High-Throughput Quantitative Measurement of Bacterial Attachment Kinetics on Seconds Time Scale
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Surface attachment is an important factor in the life of many microbial species. Late stages of attachment (i.e., mature biofilms) are rigorously studied, but data on the very early stages is scarce. The lack of robust research methods may go a long way in explaining this situation. We have developed a method that allows the rapid kinetic measurement of bacterial attachment, with seconds to minute’s temporal resolution, in a high-throughput setting. The method requires the use of a commercially available microtiter plate reader capable of fluorescence measurement from the bottom, standard microtiter plates, fluorescently tagged bacteria, and a common dye. The high temporal resolution reveals nuanced, fast, and dynamic behaviors in the very early phases of attachment. To demonstrate potential applications, we tested the effect of various conditions on attachment kinetics—specie, substratum, salt concentration, and culture density. Results are in good agreement with crystal violet staining (correlation R2 > 0.95 in all cases) and reproducing published data but show much greater detail and fidelity.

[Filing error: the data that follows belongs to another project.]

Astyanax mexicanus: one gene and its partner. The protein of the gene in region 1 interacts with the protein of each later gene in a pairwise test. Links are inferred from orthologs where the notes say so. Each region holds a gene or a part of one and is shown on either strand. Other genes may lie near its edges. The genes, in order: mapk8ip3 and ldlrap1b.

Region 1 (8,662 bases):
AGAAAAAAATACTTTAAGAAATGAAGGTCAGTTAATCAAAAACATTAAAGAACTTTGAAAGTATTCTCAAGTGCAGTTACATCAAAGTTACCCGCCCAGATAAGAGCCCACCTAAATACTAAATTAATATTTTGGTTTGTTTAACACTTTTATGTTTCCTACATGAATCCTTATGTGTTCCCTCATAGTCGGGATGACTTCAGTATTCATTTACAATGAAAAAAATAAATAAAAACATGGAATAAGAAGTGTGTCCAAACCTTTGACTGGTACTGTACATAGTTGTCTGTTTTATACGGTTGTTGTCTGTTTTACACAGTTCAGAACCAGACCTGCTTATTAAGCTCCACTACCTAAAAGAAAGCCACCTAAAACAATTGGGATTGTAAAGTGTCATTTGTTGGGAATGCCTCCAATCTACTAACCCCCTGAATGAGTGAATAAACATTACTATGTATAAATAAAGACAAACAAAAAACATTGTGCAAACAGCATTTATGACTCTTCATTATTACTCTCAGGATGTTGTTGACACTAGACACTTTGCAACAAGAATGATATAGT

KeywordsBacterial attachment Kinetic measurement High throughput Method
We would like to thank Professor Ehud Banin of the Bar-ilan University for the Pseudomonas aeruginosa culture and plasmid, Professor Iris Yedidya of the Hebrew University for the Pectobacterium carotovorum culture and plasmid, and Professor Sascha Krenek of the Dresden Institute of Hydrobiology, Germany, for the YFP tagged Pseudomonas putida culture. We would also like to thank Professor Malka Halpern of the Haifa University for her helpful suggestions and correction of the manuscript.
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